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Walsh County Press
Park River , North Dakota
June 8, 2011     Walsh County Press
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June 8, 2011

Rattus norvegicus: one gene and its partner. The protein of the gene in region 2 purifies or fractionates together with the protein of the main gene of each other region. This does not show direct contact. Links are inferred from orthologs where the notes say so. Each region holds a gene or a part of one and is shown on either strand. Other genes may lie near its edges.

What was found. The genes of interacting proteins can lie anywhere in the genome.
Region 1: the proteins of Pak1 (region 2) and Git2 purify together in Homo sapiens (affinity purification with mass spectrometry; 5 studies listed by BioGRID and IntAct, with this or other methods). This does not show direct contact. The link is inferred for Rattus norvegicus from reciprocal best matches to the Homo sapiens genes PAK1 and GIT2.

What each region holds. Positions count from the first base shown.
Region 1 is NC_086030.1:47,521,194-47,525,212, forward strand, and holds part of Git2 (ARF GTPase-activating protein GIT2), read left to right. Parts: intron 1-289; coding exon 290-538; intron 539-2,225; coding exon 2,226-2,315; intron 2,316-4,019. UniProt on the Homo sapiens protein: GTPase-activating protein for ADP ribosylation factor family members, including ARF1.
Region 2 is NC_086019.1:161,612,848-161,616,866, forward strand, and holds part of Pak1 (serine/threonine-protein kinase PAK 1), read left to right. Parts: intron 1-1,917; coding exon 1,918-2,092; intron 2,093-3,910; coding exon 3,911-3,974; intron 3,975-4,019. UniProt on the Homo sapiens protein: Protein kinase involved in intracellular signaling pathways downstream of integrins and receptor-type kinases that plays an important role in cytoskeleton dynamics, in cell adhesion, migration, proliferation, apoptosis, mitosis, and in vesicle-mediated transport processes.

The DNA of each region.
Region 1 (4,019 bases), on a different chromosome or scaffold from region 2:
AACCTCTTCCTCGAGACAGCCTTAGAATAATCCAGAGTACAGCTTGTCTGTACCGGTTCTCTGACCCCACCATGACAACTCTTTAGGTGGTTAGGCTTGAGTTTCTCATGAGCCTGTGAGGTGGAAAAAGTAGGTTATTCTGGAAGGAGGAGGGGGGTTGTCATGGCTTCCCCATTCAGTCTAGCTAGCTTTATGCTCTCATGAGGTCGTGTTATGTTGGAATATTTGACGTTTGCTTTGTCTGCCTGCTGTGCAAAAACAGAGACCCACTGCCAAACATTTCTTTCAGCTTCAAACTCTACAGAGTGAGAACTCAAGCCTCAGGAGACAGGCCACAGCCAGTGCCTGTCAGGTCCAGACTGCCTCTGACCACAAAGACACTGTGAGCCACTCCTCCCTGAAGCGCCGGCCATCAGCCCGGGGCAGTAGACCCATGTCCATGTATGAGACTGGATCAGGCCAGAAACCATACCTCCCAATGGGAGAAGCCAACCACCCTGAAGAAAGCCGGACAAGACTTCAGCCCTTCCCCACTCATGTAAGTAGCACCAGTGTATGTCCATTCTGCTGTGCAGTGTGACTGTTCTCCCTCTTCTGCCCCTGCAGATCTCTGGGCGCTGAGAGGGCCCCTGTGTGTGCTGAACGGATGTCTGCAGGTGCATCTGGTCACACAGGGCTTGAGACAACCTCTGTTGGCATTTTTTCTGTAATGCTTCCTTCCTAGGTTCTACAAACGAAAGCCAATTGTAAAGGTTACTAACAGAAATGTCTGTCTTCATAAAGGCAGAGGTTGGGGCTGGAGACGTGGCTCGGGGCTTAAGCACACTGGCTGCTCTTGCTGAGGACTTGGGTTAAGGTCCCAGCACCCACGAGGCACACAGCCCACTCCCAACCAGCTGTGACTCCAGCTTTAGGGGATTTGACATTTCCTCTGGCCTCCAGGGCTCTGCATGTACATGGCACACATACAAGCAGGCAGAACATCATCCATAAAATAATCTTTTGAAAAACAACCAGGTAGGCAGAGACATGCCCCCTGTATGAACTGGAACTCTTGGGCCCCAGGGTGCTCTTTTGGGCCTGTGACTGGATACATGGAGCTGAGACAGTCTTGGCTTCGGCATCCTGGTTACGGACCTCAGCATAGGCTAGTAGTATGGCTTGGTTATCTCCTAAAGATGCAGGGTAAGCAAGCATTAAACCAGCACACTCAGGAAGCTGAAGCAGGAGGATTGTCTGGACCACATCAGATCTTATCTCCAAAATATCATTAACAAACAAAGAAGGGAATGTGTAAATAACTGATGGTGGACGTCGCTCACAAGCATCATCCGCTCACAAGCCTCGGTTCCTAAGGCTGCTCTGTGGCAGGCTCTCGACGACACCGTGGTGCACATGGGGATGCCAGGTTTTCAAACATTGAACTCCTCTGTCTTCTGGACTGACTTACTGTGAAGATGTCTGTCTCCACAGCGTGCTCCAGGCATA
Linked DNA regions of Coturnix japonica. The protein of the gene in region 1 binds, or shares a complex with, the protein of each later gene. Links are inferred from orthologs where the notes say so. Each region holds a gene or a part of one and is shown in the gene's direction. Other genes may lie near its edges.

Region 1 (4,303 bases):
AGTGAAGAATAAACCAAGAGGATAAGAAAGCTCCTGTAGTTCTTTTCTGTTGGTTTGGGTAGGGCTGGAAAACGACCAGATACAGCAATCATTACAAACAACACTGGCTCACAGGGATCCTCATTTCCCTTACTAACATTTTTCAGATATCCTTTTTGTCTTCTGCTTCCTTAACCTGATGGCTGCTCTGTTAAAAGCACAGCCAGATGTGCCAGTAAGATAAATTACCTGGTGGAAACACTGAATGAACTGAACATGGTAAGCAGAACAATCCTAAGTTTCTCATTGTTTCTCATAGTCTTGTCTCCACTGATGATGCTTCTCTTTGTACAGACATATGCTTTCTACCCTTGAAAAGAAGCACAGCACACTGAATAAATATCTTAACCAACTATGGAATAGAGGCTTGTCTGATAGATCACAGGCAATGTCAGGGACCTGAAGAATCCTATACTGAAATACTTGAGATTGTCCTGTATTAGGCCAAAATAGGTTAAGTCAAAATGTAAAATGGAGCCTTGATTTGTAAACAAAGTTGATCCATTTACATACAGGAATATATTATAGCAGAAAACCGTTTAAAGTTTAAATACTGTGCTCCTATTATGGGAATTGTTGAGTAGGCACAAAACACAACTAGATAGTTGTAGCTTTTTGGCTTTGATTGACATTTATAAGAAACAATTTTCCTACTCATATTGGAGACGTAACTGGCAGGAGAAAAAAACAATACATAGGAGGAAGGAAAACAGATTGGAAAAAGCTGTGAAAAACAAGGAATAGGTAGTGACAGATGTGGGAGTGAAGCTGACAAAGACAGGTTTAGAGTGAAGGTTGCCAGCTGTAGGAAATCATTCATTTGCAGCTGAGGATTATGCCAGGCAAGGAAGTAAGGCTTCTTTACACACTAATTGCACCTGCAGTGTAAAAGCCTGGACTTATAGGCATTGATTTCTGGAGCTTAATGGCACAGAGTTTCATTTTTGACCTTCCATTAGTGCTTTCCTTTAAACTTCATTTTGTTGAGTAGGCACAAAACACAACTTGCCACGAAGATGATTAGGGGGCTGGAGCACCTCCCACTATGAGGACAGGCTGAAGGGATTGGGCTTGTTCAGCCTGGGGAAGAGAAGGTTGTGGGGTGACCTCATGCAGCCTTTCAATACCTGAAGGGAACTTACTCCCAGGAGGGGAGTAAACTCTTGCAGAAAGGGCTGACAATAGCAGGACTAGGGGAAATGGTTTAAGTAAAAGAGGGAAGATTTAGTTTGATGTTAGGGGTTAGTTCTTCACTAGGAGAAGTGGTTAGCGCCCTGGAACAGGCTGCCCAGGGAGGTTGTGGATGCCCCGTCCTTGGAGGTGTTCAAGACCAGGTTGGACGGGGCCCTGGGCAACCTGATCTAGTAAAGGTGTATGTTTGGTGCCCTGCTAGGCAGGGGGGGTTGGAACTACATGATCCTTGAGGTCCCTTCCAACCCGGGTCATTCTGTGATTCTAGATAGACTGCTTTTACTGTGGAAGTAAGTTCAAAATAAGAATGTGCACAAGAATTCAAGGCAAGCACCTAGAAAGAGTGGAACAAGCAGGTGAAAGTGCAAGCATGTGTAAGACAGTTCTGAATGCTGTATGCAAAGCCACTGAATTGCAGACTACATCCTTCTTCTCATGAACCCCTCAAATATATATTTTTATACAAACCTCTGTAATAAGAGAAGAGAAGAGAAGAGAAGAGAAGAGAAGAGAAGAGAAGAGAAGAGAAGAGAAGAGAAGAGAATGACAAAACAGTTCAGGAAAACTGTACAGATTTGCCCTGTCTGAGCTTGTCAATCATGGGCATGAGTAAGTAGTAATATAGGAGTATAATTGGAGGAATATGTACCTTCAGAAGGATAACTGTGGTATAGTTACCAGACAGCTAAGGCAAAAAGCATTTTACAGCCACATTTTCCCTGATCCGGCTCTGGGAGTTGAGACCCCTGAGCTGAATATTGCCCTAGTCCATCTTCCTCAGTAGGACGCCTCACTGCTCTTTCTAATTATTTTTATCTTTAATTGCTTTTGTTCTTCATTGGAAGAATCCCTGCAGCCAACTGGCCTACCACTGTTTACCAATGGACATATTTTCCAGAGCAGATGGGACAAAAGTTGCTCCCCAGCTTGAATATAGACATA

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PAGE 4 PRESS PERSPECTIVES • JUNE 8, 2011 FROM THE EDITOR'S DESK... BY ALLISON OLIMB EDITOR, WALSH COUNTY PRESS I relay tbr birthdays. Morgan Hayes of Langdon, N.D., didn't make it to her 16th birthday. ! never met Morgan, but I know her face and I know her story. One day, Morgarr complained she had pain her knee. Doctors discovered that she had a tumor growing in her thigh. In February of 2010 Morgan was diagnosed with Rhabdomyosarcoma, a very rare form of muscle cancer. After numerous tests they found the cancer has spread to her right lymph node in her neck, both of her lungs, her liver, both sides of her pelvis and a tumor about the" size of a baseball right next to her heart and on top of her esophagus along with the tumor on her thigh. In the end, she was fighting two different types of cancer. I relay for childhoods lost. Morgan got to lave a few childhood adventures as her time was getting shorter. Disneyworld, a cruise, swimming with dolphins, and her high school prom were scattered in between hospital visits, scans, and surgeries. On May 25, cancer stole another beautiful child. Statistics and dollars and cents mean nothing when you read the journal enUies of a mother who has lost her little girl. I relay for parents seeking comfort. On May 29, in the CaringBridge website titled "Miracle 4 Morgan" that her mother kept for the past 16 months she wrote, "I know that even though Morgan's journey on this earth has ended ours still continues. Morgan is pain flee and an Angel now; no more pain and suffering. But her family and friends left on this earth are left to suffer and remember the devastation this disease wracked on her young body, We are thankful that her suffering is over but ours has just begun. No matter how I try to remind myself that she will feel no more needles, no mdre knives, no more sickness, no more weakness, no more pain; I cannot help but feel devastated that I can no longer hold her or kiss her or tell her I love her. I cannot feel her arms hug me tight or see her 'roll' her eyes at something dumb that I say. I cannot hear her say 'I love you mama.'" ' Even one child lost to cancer is one too many. I relay for my grandma, my grandpa, my family, for friends t have and friends I never got the chance to have. Why do you relay? For more information about Relay for Life, to donate or find a relay near you, go to www.relayforli fe. org/relay/ and enter your zip code in the top right comer. I will be relaying at the 2011 Northern Lights Relay For Life in Langdon this weekend. Like" the Wa&h CounO Pres on Faeebook and check out our bh)g at http://walshcounty- press, wordplvss, corn Hello, t guess I wouldn't call it "global wan'ning". But t sure might be tempted to think along the lines of "climate change". This is unreal! Much of Wyoming, Montana, and the Dakotas have received more than their average annual moisture in the past month. Rivers are overflowing their banks. Towns that are normally high and dry are sandbagging, building dikes, and watching as the roads are sliding away or washing out. Bismarck- Mandan are preparing for flooding as I write, and with a forecast calling for more water and more wind, it has to be heart wrenching for them. Sump pump salesmen will be looking at early retirement. Our place is built up alongside a wonderful tree row. It holds the snow in our corrals. For the past two winters, snow has filled all of our pens. And we spend a good part of the summer slapping mosquitoes and wading through mud to our barn. You know, thousands of years ago, the India n people knew better than to build along the rivers of the northern plains. I' guess we just Hat forgot. Next time, I am bulding on a hill where the wind blows the snow away, and water runs downhill faster. Highway 22 has been closed for over a week. Highway 85 is one slide away from being closed." People in the oil field are finding out why the Badlands got their name. Originally, travelers horseback or in wagons said it was "badlands to cross". And with thousands of cattle waiting to go to summer pasture, it is much more than inconvenient, it is expensive! And don't even get me started on the farming! We don't farm much. We scratch around on a few sandy hills and put in a little crop. Hoping to get our seed back in the tall. We don't have granaries and trucks and grain augers and stuff like that. So we will get by. And if our drill gets stuck, it isn't a real big deal. It is only fifteen feet wide. Tips But I've heard stories of guys with huge equipment stuck. One farmer spent eighteen thousand dollars renting an oil field crane to pull a new tractor and drill out of a mud hole! Eighteen thousand dollars! Well, it is sprinkling again this morning. But it might stop later today. And with winds of 55 mph, it could dry up a little. Maybe. That.reminds me of a story. We had a feller that worked for us years ago. He had been down in the breaks haying and a thundershower snuck up on him. And it dumped a bunch of rain in a short time. There wasn't much road out of the badlands. Just a two track across prairi e and gumbo. So he was forced to just bring the tractor home. About two miles from home he got stuck while crossing a dam. Now, the county road was just a few hundred yards from the dam, but being new to the country, he was a little unsure of where he was. So he walked down the creek instead. In a short time he was in the bush. Crawling through bullberry thickets and over beaver dams. He struggled along for hours. At one point, the creek he was following passed about fifty yards from the bam. But being down in the washout, struggling through the brush, he missed it. Below the barn he came to a fence which he followed back up to the road he had traveled on earlier. After walking another mile he passed his tractor stuck on the dam. He went on by, hit the county road, and quickly followed it home. I was just coming into the yard horseback when he came limping down the road. Muddy, scratched up, and played out. He looked like hell. He had walked for several hours and began trying to explain where he wag stuck. And he said, "There is another guy stuck right up by the road with a tractor just like ours!" I think he later became govemor. Later, Dean . kTJ boo,cry ' Happenings at Our Good-Samaritan Moniea Simon ADC June Events: June 9 3:00 Monthly Birthday Party Hosted by Hoople Lutheran Church June 10 7:30 Mennonite Singers June 23 3:00 Auxiliary Lunch and Program hosted by Bethel Baptist Church of Park River How CAN WOMEN Htltb Walsh County Health District , ..... ,.  .... ,°.,,o,,o,. Short Shots Hepatitis B is a viral infection of the liver caused by the hepatitis B virus. Hepatitis B can lead to lifelong infection in some people which can cause serious liver damage (cirrhosis or liver cancer) and death. Perinatal Hepatitis B is a hepatitis B infection that is transmitted from an infected mother to an infant during birth. An infant born to a woman with hepatitis B has a 70-90 percent chance of getting hepatitis B. Of those children infected about 95% become chronic hepatitis B carriers, and are at great risk for cirrhosis and liver cancer. Every woman in North Dakota should be tested for Hepatitis B during pregnancy. Since many people who have hepatitis B do not feel sick, it is important to be tested during pregnancy to determine if the mother is infected. Specific protocols are followed at the birth of the baby that greatly reduces the risk of the baby becoming infected. These include starting the Hepatitis B vaccine within 12 hours of birth along with a dose of hepatitis B immunoglobulin. Two more doses of hepatitis B are given to the infant 1 month and 6 months later. Women-ask your doctor to screen for Hepatitis B during your pregnancy!! A simple blood test could save your baby's life! Medicare looms as major issue in ND In April, Congressman Paul Ryan (R-Wis) introduced a Republican budget proposal that included a new voucher system to replace Medicare and make sharp spending c'uts in Medicaid. House Republicans voted for the proposal en masse while every Democrat voted against it. This was followed by a Congressional election in upstate New York where a Democrat swamped the Republican candidate in a traditionally Republican district on the issues raised by the Ryan proposal. Meanwhile, the pollsters have been tracking public opinion on debt reduction as well as the sanctity of Medicare, Medicaid and Social Security. They're finding massive support for debt reduction and equally massive support for keeping Medicare, Medicaid and Social Security as they are. Any rational person will conclude that voters have a couple of incompatible positions, creating a serious dilemma for policymakers. By choosing the popularity of debt reduction, Congressman Ryan kicked the hornets' nest. Believe it or not, it is the same hornets' nest the Democrats kicked with their health care reform package, a package that cost them control of the House of Representatives. Now the same fate may face Republicans. Republicans hope to regroup by explaining their approach to the electorate. Democrats tried to reason with the electorate in 2010 and found out that reason doesn't work when emotions are running rampant. Medicare, Medicaid and Social Security have become political untouchables by Republicans and Democrats alike because any change threatens a large portion of the population. Messing with these programs is mess!ng with the personal security of insecure populations and they will cross party lines to protect them. That is what happened in New York and you can bet that the members of Congress who were defeated in 2010 will be coming back in droves to fight for their seats. Tragically, the Republican loss in New York has derailed any hope for a bipartisan solutiofi to the debt problem. Smelling victory in the wind, Democrats will not be motivated to concede ground to reach any sort of debt compromise. If they can win the Hguse back, they won't have to deal with Republicans demands. Debt reduction will be a stand-off for another couple of years. Congressman Rick Berg (R- ND) voted in favor of the Paul proposal, making himself vulnerable in the 2012 election because Medicare, Medicaid and Social Security are all cutting issues in North Dakota. Around 110,000 North Dakotans are Medicare beneficiaries and over half of the patients in nursing homes are financed by Medicaid. Both programs have armies of family voters and sympathizers. While the issues involved could defeat Congressman Berg, he may be saved by a hard rule of politics: you can't beat somebody with nobody. With Senator Kent Conrad and former Congressman Earl Pomeroy counting themselves out of 2012, the Democrats have practically nobody with statewide visibility to run for either the Senate or the House against Berg. They hold no statewide offices and very few in the Legislature. Congressman Berg may have courted disaster yeith his vote but he may be saved by the inability of the Democrats to come up with a formidable candidate to take advantage of the issue. Politicians have been known to snatch defeat out of the jaws of victory and Democrats may do just that in 2012. Extension Exchange Walsh County Nutrition, Food Safety and Health Agent Julie Zikmund, MPH, RD, LRD '00ate.r safety for kids: wlmrnlng pool safety The Summer season i.s upon us! I know we spend many weekends enjoying 'ourselves near the water. I love the water; grew up in the water; and many summers my parents swore that I grew fins and gills. Water is a great way for kids and parents to be active and have a lot of fun. I also have a healthy respect for wateri' With kids jumping in the pools, lakes and beaches, I wanted to share with you some important water safety rules that all kids and adults should follow: Swimming pool safety: • There should always be an adult present when kids are in the pool, even backyard pools. This is true no matter what size or depth the pool is! Children have been known to drown in very little water (6 inches). • Review swimming pool rules with the kids, they are usu- ally posted nearby. • Teach your kids to walk not run in pool areas, watery floors makes it too easy to slip. One bump to the head on the ce- ment of the pool can be serious. • Don't rely on blow up water toys as safety devices for kids who can't swim. they can easily lose air or slip off. • Review with your child where the depth markers are and how far is appropriate for their age, height and swimming level. • Avoid eating or chewing candy/food while swimming. Kids can easily choke. • Remind children not to push or jump on each other while in the pool. • Have everyone leam to swim. The best thing anyone can do to stay safe in and around the Water is to learn to swim--this in- cludes adults and children. • Never leave a child un- observed around water. Your eyes must be on the child at all times. Adult supervision is rec- ommended. • Install a phone by the pool or keep a cordless phone nearby so that you can call 9-,l-I in an emergency. • Learn CPR and insist that babysitters, grandparents, and others who care for your child know CPR. • Post CPR instructions and 9-1-1 or your local emer- gency number in the pool area. • If you have a pool in your yard, enclose the pool com- pletely with a self-locking, self- closing fence with vertical bars. Openings in the fence should be no more than four inches wide. The house should not be in- eluded as a part of the barrier. • Keep toys away from the pool when it is not in use. Toys can attract young children into the pool. • Pool covers should al- ways be completely removed prior to pool use. • If a child is missing, check the pool first. Go to the edge of the pool and scan the en- tire pool, bottom, and surface, as well as the surrounding pool area. Water can be so fun...we just have to ensure that it is safe too. All my best to you and your family, Julie Adapted l/)Vl Nourish Interactive - wv,'.nourish interactive, com Around the County Walsh County Extension Office Park River - 284-6624 Take an extra minute and be safe Over the past week I've been spending quite a bit of time plan- ning the tractor safety school so we have a good program, for the youth that are attending. So while I was home in Wisconsinover the holiday I was thinking about dif- ferent things to talk about for the school and how to relate it to those in the course. In the mean- time while I was in Wisconsin, our Australian Shepherd was hit by a truck on the road. We had worked with her quite a bit to break this habit but once and a while there she would be running down the driveway again. As I was driving back to North Dakota I recalled that someone once told me that you learn something from every person you meet or every significant event that occurs in your life. After a couple hours of driving I ended up connecting the dots between our dog getting hit on the road and tractor/farm safety. You see our dog didn't chase cars all the time only when the urge to do it was too great and never before had something hap- pened. Sometimes, especially when we are in a hurry we let things slide that we shouldn't. "Oh I'll just jump off and grab that" or "It's just around the block and I won't come across anyone I don't need to fix the caution lights or buckle my seatbelt". With the late spring I feel like more safety hazards are bound to occur as we start to cut comers to get things done. In 2002 alone, 730 deaths and 150,000 disabling injuries oc- curred on U.S. farms. In particu- lar, farm surveys indicate that the injury rate is highest among chil- dren age 15 and under and adults more than 65 year of age. It is important to step back and look at the big picture. Turn off the power takeoff when you are working in the area. Utilize the safety features that are in your tractor. The safety features lose their effectiveness if you do not use all the features required such as wearing a seat belt on a tractor with roll protection. The seatbelt keeps you as the operator within the safe zone so you are fully pro- tected if a roll over should occur. What would happen to your fam- ily, etc if something were to hap- pen to you? Take all these things into perspective when you're heading out to the field. To those of you who aren't driving a tractor but are dealing with the increased tractor traffic on the road, it is important to be courteous to those driving these huge pieces of equipment. Don't travel too closely behind any agri- culture equipment. Be aware of traffic coming in the opposite di- rection. It is also important to watch what the equipment opera- tor is doing inside the cab of the tractor. They may signal to you if they are making a left hand turn or may pull over to the side to al- low you to pass with ease. With a little patience and courtesy we can make the roads 'in Walsh county safe for both automobiles and tractors. Good luck this grow- ing season! Dates to Remember: June 14-16 Tractor Safety School, Park River, ND. for Information contact Theresa at 284-6624